And I charged your judges at that time, saying, Hear the causes between your brethren, and judge righteously between every man and his brother, and the stranger that is with him (Deut. 1:16).
Judges and officers shalt thou make thee in all thy gates , which the Lord thy God giveth thee, throughout thy tribes: and they shall judge the people with just judgment (Deut. 16:18).
If a false witness rise up against any man to testify against him that which is wrong; Then both the men, between whom the controversy is, shall stand before the Lord, before the priests and the judges , which shall be in those days; And the judges shall make diligent inquisition : and, behold, if the witness be a false witness, and hath testified falsely against his brother; Then shall ye do unto him, as he had thought to have done unto his brother: so shalt thou put the evil away from among you (Deut. 19:16-19).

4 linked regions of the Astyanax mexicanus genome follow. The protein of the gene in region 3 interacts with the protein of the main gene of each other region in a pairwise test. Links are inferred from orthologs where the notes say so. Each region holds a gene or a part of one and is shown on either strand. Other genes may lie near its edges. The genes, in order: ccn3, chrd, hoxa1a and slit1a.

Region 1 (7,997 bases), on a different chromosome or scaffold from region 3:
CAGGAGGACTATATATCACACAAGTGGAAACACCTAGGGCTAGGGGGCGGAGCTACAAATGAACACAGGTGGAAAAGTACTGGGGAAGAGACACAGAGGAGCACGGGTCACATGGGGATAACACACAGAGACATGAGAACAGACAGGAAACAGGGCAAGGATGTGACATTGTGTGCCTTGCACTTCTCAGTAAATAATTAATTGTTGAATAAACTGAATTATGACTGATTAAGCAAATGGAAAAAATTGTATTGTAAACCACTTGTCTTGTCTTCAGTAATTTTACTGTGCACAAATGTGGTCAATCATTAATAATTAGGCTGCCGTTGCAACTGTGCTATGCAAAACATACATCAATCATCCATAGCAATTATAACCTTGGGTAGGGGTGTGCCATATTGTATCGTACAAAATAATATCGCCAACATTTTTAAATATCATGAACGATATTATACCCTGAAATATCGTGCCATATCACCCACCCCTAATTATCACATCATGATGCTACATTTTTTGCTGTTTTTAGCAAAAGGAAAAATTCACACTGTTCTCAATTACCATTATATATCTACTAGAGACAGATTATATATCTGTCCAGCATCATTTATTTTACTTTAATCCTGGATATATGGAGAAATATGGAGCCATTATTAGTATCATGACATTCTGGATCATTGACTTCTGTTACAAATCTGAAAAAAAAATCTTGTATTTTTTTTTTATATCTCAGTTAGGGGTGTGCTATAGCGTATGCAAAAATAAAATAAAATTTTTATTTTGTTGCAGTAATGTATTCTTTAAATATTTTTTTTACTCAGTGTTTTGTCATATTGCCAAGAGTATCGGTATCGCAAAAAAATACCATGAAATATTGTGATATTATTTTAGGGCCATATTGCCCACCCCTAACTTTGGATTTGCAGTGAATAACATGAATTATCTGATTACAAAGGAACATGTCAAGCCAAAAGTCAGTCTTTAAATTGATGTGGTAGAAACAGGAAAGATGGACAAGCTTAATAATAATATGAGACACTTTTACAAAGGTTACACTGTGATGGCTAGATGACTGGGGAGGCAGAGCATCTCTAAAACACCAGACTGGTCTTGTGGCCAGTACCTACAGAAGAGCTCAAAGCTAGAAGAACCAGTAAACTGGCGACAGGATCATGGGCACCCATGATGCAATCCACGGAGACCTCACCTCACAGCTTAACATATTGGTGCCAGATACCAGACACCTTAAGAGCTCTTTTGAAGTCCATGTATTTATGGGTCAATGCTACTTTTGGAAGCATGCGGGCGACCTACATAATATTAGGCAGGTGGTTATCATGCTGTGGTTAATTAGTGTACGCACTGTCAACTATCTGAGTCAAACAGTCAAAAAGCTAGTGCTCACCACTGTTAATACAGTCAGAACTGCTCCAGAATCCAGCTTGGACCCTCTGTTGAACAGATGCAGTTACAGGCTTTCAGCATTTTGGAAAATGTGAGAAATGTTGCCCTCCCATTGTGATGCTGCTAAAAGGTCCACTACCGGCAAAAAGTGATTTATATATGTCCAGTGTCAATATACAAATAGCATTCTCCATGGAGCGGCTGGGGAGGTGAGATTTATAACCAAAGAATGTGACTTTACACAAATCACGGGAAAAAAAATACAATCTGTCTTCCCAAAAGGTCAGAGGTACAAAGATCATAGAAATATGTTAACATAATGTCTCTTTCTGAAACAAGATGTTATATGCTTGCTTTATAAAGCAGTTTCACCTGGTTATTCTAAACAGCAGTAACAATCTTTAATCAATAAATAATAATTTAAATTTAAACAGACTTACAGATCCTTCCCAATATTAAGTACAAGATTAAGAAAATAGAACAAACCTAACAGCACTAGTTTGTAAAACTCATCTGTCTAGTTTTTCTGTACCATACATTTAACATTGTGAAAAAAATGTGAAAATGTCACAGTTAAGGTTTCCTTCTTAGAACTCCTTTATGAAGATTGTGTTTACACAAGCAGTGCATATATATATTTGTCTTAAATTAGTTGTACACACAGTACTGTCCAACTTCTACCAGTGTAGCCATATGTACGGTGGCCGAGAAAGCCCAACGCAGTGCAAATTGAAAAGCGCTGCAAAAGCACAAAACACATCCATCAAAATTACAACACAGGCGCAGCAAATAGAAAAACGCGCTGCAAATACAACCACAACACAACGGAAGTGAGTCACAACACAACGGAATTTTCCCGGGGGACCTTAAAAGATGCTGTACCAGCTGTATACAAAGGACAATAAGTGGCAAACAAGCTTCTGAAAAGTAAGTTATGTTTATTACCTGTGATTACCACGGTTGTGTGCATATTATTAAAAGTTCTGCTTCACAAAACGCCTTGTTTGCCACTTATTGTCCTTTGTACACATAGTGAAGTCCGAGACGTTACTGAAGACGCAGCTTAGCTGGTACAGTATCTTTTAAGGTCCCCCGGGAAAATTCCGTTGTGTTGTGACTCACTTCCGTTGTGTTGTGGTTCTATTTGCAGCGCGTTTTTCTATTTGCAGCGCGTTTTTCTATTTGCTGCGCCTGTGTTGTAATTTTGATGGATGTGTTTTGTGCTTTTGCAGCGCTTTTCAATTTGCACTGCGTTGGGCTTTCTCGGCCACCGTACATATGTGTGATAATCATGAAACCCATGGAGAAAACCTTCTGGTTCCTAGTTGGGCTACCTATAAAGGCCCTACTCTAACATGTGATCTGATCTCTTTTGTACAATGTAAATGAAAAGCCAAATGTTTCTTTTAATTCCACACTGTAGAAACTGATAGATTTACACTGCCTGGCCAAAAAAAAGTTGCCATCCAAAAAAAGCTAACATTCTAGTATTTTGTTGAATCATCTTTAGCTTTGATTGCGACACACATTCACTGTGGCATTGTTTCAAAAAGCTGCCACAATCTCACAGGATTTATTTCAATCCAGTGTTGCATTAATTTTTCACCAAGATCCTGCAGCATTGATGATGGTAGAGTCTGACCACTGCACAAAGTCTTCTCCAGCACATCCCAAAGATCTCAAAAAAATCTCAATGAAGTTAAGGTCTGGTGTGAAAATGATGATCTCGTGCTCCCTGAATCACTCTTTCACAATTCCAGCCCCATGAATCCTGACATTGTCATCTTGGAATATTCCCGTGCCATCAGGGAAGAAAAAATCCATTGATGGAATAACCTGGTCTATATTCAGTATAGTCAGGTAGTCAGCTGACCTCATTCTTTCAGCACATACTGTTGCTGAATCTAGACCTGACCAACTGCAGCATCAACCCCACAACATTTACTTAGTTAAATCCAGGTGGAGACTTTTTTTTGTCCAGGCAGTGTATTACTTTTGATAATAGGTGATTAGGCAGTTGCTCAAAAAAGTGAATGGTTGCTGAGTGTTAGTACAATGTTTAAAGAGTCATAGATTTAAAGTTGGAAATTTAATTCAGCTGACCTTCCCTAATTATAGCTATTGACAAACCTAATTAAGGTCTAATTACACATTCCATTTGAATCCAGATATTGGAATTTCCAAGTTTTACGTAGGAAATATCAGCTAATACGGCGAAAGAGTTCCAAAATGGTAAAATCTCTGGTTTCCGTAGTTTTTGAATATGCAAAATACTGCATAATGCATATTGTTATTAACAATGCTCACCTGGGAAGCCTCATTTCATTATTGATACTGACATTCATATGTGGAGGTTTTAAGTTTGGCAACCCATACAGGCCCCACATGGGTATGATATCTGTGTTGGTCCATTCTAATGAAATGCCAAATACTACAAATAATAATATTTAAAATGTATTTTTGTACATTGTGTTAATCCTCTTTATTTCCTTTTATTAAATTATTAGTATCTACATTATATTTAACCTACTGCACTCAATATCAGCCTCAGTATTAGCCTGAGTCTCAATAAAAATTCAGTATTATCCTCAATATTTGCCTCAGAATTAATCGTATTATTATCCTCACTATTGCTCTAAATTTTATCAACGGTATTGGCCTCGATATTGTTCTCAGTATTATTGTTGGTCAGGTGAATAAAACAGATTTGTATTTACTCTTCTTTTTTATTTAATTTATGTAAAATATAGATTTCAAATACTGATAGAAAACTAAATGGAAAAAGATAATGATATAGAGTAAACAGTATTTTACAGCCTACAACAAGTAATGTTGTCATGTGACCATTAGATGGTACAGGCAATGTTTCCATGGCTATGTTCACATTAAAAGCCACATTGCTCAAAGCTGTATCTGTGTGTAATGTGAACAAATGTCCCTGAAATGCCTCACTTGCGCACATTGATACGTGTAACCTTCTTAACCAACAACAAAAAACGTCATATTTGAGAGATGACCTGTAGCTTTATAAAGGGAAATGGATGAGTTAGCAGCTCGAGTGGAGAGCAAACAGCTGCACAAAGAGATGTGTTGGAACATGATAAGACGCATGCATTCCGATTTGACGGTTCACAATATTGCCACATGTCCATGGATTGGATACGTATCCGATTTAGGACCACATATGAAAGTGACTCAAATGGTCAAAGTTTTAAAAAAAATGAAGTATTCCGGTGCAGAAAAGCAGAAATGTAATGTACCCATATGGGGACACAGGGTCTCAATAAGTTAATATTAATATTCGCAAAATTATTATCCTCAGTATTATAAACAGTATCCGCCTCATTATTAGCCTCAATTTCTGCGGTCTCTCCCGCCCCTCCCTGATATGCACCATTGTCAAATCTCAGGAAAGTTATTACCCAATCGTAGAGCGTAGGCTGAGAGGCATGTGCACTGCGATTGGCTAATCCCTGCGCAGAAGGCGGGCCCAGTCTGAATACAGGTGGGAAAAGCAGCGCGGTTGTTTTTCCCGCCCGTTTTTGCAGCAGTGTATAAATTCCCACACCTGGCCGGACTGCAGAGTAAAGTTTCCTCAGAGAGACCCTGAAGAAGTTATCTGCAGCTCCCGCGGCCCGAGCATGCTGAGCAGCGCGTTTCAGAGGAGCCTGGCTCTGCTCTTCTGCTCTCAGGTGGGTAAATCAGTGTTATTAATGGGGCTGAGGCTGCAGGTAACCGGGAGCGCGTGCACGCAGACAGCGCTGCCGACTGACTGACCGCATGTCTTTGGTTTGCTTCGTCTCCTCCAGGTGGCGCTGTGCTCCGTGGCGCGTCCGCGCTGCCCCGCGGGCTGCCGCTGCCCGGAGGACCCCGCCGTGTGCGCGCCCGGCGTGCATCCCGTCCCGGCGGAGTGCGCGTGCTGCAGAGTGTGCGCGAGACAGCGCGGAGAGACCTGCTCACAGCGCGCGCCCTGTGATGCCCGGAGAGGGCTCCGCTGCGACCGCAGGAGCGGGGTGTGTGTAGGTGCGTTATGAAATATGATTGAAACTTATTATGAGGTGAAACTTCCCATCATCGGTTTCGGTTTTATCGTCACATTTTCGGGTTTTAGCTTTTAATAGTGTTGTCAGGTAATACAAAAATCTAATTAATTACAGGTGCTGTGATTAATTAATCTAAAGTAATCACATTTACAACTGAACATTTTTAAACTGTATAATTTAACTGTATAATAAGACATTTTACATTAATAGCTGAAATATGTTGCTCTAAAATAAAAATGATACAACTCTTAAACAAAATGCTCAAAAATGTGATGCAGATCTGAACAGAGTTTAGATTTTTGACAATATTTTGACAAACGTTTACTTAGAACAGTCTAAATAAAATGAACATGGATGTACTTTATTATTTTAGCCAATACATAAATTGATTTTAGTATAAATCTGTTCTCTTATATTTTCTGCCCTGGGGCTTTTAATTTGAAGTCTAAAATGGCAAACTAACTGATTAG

If there be a controversy between men, and they come unto judgment, that the judges may judge them ; then they shall justify the righteous, and condemn the wicked (Deut. 25:1).
God instituted the judicial system for man’s good and gave instructions for his people to use them for settling matters between Jewish brethren and to submit to their decisions. The purposes of government are to protect the righteous and punish the wicked through its legislative, judicial, and executive branches.
Sometimes men have unlawful sympathy for the criminal. God intentionally made the way of the sinner hard so that those who might not learn from divine instruction might learn from suffering the consequences of their crime. The wise man wrote, ". . . the way of transgressors is hard" (Prov. 13:15). God expressly condemned as unrighteous that sympathy which tries to prevent the criminal from being punished. Read the following: